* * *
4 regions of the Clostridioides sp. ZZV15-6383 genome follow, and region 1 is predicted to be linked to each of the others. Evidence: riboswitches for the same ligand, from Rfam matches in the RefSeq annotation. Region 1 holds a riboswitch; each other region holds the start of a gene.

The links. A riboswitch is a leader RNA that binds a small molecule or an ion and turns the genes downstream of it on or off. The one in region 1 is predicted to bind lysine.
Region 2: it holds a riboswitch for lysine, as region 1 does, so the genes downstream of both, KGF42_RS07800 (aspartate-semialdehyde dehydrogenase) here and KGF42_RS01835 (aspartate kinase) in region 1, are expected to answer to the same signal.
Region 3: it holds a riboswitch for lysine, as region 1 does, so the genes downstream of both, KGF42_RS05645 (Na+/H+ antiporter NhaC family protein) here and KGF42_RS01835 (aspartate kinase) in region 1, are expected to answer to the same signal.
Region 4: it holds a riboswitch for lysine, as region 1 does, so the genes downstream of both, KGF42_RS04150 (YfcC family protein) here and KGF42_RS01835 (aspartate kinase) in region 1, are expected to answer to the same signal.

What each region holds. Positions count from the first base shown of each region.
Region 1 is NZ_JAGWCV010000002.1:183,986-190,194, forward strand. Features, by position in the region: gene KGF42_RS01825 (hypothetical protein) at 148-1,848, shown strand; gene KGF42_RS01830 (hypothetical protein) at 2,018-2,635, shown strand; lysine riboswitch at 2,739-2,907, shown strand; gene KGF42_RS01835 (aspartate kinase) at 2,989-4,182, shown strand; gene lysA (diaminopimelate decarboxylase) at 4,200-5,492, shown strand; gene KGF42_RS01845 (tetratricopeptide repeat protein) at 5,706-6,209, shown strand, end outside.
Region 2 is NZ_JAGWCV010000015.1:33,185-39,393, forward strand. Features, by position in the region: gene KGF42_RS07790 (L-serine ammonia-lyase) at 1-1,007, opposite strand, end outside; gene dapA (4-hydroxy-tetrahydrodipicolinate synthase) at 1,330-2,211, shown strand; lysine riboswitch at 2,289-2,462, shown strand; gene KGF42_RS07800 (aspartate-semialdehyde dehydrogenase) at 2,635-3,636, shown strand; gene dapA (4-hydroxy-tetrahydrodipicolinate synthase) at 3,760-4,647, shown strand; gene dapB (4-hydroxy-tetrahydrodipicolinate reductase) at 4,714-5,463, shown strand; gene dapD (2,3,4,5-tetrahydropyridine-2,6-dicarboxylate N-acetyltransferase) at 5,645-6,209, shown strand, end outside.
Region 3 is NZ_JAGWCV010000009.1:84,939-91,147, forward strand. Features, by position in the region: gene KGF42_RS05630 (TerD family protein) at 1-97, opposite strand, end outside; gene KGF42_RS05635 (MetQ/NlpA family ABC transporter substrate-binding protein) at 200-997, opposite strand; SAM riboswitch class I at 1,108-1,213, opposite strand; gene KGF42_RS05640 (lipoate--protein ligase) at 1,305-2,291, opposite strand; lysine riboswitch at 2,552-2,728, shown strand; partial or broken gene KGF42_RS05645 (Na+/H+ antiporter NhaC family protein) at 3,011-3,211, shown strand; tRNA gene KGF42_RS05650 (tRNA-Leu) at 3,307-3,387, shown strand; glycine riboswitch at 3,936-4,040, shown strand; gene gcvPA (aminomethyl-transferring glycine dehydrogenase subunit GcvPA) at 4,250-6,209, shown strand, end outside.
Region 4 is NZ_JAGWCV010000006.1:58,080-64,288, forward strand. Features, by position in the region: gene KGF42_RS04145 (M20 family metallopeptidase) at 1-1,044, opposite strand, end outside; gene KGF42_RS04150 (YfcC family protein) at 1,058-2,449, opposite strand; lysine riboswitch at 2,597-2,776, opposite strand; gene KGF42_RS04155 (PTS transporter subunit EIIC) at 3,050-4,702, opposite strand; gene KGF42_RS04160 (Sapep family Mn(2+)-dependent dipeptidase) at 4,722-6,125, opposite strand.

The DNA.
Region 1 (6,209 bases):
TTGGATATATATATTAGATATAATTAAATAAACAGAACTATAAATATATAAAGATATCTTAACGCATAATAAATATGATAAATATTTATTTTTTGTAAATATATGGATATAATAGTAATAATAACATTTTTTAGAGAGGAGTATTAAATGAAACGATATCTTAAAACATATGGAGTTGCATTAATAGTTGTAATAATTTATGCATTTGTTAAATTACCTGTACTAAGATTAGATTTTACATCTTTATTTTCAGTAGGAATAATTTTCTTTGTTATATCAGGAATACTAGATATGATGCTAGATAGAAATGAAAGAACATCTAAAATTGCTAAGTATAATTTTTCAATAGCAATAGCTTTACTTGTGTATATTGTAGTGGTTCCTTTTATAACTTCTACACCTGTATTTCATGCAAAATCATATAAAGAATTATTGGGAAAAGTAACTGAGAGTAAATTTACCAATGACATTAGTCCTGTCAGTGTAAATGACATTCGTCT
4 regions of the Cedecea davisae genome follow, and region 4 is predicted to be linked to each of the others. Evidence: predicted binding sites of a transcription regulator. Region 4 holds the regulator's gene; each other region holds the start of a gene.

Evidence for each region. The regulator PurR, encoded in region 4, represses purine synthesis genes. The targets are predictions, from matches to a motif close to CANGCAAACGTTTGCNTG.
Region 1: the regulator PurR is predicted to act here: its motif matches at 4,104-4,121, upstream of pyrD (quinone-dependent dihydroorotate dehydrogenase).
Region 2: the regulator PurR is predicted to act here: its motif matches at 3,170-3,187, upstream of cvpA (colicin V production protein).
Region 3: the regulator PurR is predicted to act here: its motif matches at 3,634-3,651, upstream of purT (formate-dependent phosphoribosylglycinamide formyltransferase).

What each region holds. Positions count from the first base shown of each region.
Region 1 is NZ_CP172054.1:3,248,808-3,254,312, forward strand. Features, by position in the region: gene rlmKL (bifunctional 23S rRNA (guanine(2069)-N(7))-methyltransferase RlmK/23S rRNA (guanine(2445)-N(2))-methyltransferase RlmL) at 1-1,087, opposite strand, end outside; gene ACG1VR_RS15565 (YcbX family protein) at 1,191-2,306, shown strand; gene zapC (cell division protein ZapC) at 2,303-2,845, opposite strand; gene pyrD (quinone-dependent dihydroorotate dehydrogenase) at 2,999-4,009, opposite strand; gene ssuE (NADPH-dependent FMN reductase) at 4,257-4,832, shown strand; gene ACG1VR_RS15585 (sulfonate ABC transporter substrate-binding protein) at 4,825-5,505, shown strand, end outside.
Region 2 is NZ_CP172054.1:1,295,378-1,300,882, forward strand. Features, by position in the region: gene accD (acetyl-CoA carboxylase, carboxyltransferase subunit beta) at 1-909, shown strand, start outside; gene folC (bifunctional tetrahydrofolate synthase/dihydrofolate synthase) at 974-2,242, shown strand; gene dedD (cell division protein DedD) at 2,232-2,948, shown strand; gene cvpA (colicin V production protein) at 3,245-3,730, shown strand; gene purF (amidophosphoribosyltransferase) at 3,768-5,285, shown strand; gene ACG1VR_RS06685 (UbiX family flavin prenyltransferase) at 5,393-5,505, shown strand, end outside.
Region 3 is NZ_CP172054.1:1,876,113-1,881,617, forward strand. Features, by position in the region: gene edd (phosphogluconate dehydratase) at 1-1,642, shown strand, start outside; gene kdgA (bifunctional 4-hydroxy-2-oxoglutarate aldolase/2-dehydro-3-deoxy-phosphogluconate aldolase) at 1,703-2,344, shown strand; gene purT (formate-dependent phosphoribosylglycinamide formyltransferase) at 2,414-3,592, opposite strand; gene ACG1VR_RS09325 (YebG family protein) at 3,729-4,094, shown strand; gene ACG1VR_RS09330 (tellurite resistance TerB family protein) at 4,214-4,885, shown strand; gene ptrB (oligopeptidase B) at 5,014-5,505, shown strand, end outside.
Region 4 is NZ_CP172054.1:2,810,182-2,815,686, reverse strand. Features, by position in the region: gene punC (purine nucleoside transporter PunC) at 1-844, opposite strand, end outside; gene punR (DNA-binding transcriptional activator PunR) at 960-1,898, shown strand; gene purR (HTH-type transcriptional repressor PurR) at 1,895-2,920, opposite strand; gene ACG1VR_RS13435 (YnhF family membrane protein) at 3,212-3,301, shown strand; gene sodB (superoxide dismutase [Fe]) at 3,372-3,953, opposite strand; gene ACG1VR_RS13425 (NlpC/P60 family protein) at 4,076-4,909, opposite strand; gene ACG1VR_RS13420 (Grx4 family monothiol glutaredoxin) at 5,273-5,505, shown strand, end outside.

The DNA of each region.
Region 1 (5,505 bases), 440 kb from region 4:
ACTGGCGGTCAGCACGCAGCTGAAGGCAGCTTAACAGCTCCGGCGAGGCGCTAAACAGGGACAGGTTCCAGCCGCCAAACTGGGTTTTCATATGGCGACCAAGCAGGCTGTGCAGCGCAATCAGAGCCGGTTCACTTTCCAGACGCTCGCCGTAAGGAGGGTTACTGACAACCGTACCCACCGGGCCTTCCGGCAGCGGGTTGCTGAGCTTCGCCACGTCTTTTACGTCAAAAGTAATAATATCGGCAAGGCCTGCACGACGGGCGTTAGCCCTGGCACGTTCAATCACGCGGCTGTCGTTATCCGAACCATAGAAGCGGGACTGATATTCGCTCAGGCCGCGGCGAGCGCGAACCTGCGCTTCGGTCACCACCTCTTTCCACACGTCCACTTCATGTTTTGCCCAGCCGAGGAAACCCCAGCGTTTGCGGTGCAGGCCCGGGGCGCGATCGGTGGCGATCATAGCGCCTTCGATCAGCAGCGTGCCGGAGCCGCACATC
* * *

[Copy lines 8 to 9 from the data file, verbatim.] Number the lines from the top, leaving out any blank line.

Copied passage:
Region 2 is NZ_JAGWCV010000015.1:33,185-39,393, forward strand. Features, by position in the region: gene KGF42_RS07790 (L-serine ammonia-lyase) at 1-1,007, opposite strand, end outside; gene dapA (4-hydroxy-tetrahydrodipicolinate synthase) at 1,330-2,211, shown strand; lysine riboswitch at 2,289-2,462, shown strand; gene KGF42_RS07800 (aspartate-semialdehyde dehydrogenase) at 2,635-3,636, shown strand; gene dapA (4-hydroxy-tetrahydrodipicolinate synthase) at 3,760-4,647, shown strand; gene dapB (4-hydroxy-tetrahydrodipicolinate reductase) at 4,714-5,463, shown strand; gene dapD (2,3,4,5-tetrahydropyridine-2,6-dicarboxylate N-acetyltransferase) at 5,645-6,209, shown strand, end outside.
Region 3 is NZ_JAGWCV010000009.1:84,939-91,147, forward strand. Features, by position in the region: gene KGF42_RS05630 (TerD family protein) at 1-97, opposite strand, end outside; gene KGF42_RS05635 (MetQ/NlpA family ABC transporter substrate-binding protein) at 200-997, opposite strand; SAM riboswitch class I at 1,108-1,213, opposite strand; gene KGF42_RS05640 (lipoate--protein ligase) at 1,305-2,291, opposite strand; lysine riboswitch at 2,552-2,728, shown strand; partial or broken gene KGF42_RS05645 (Na+/H+ antiporter NhaC family protein) at 3,011-3,211, shown strand; tRNA gene KGF42_RS05650 (tRNA-Leu) at 3,307-3,387, shown strand; glycine riboswitch at 3,936-4,040, shown strand; gene gcvPA (aminomethyl-transferring glycine dehydrogenase subunit GcvPA) at 4,250-6,209, shown strand, end outside.